CDC Issues Warning After Lead Poisoning Hits at Least 22 Toddlers

( — The CDC this week warned doctors to look out for possible lead poisoning in children after at least 22 toddlers in 14 states became sick from eating applesauce and cinnamon apple puree from lead-tainted pouches under recall, the Associated Press reported.

According to the CDC, the children affected were all between one and three years old, and in at least one case, the child’s blood tested with a lead level that was eight times higher than the 3.5 micrograms per deciliter the CDC uses to identify higher levels than most for children.

All of the affected children had blood lead levels over 3.5 micrograms, ranging from 4 to 29 micrograms per deciliter.

The elevated lead levels were tied to recalled pouches of fruit purees marketed to children. The affected products are Schnucks and Weis cinnamon applesauce pouches and WanaBana apple cinnamon fruit puree, which are sold online and in stores.

The Food and Drug Administration is calling on parents and caregivers not to serve the recalled products to children. Any children who may have eaten the products should have their blood tested for lead levels. While symptoms include nausea, vomiting, headaches, diarrhea, and anemia, not all children will show these symptoms.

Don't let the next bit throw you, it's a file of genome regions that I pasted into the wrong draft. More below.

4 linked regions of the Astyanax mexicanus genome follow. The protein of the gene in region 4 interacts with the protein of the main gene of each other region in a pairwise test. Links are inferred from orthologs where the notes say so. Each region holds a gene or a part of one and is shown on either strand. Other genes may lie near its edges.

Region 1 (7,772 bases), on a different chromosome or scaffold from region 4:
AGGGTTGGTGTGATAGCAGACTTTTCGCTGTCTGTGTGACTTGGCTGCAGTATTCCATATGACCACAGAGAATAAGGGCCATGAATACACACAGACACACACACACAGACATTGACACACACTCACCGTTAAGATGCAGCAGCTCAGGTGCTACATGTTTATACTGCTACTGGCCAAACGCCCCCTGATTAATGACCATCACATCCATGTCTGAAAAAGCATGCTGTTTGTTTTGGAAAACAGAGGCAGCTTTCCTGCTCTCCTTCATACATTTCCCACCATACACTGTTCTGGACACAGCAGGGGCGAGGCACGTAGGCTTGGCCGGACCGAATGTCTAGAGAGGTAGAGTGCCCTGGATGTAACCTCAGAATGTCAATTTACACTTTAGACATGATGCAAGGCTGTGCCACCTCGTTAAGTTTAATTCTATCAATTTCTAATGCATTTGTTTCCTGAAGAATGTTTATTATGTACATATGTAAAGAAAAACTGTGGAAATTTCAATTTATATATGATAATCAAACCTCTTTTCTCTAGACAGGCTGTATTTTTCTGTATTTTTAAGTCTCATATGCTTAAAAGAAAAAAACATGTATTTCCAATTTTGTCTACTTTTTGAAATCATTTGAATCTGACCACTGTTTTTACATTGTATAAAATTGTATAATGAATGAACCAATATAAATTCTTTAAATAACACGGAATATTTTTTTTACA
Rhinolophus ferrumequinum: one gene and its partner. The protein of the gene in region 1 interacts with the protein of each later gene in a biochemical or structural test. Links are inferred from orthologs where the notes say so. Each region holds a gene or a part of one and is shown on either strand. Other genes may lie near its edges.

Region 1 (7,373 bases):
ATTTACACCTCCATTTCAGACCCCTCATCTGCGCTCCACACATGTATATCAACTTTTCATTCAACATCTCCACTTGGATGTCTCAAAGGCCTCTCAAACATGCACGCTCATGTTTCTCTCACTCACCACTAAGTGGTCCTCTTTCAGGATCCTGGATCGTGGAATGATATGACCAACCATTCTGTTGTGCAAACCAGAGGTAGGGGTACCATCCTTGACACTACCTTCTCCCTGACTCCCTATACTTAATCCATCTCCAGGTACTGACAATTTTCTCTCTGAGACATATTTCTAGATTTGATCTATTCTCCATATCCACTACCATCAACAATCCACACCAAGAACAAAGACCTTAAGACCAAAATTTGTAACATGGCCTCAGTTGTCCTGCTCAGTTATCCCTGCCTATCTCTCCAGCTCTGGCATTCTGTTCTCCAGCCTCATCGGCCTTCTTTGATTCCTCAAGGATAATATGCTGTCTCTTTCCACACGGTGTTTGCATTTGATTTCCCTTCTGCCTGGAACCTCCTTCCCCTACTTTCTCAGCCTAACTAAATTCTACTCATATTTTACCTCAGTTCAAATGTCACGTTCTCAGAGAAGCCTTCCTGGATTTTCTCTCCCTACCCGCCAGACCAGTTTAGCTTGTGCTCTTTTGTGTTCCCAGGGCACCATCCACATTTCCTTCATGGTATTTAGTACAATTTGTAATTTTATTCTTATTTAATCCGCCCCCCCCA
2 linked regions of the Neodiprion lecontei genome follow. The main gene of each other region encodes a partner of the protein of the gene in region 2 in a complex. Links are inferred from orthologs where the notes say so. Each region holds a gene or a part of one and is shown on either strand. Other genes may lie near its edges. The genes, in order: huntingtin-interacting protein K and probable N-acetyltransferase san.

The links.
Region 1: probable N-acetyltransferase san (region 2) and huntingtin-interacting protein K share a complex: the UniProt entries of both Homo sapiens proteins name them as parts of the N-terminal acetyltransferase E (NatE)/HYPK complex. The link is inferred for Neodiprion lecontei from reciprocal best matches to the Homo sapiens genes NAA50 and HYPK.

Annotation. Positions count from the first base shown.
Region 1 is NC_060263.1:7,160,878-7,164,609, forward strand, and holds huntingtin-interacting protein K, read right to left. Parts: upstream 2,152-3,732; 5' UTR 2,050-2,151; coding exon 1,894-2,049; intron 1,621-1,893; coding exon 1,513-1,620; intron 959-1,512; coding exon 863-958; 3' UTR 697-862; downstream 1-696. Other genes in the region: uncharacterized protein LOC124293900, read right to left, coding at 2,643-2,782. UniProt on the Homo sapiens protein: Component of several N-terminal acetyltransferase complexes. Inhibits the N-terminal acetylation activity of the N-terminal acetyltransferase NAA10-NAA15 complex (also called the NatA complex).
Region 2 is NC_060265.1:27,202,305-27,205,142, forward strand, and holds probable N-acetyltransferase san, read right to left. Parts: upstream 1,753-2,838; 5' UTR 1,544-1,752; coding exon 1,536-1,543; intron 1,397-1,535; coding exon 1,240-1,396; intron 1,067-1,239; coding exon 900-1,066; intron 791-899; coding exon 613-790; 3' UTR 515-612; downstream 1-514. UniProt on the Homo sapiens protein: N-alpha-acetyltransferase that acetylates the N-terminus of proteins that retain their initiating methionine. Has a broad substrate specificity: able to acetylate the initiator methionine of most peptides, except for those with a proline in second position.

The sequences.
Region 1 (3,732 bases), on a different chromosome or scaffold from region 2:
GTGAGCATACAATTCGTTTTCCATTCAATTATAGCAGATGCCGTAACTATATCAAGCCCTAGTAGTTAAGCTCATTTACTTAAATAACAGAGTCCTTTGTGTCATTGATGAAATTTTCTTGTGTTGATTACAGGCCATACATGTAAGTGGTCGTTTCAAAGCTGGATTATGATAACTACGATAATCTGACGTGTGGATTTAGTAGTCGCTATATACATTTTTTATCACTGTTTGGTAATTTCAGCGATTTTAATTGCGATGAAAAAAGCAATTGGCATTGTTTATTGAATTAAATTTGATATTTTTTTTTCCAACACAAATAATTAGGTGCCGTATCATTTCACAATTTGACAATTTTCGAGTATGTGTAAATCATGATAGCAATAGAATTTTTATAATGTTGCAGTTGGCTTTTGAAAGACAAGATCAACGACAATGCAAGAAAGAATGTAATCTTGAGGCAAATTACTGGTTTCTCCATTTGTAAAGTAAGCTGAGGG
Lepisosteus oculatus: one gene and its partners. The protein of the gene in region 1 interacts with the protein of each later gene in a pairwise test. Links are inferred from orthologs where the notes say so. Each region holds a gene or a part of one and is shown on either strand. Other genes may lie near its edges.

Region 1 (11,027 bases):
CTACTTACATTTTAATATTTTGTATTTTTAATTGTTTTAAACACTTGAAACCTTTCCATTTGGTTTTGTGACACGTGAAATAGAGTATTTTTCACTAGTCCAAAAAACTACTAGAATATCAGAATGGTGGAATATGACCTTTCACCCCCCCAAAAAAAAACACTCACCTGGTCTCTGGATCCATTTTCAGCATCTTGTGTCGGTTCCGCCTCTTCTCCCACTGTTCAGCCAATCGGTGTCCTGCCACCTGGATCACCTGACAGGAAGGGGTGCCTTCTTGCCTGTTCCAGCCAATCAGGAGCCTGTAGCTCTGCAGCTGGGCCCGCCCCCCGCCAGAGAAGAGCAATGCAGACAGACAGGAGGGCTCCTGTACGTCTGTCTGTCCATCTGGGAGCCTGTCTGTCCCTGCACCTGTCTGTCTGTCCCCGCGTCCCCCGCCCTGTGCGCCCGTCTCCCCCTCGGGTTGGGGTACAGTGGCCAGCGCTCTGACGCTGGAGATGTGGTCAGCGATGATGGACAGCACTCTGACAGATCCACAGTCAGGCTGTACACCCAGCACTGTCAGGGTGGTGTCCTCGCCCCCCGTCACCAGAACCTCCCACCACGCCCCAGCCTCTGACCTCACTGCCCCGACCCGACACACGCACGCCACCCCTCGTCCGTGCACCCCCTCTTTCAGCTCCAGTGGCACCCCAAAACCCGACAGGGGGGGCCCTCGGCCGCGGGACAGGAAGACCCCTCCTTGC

Exposure to lead can cause serious behavioral or learning difficulties, according to the American Academy of Pediatrics. Lead and other heavy metals can enter food products through the air, water, soil, or during processing.

According to the CDC, as of November 7, cases of lead-related illnesses were found in Alabama, Arkansas, Louisiana, Maryland, Missouri, New Mexico, New York, North Carolina, Ohio, Pennsylvania, South Carolina, Tennessee, Texas, and Washington.

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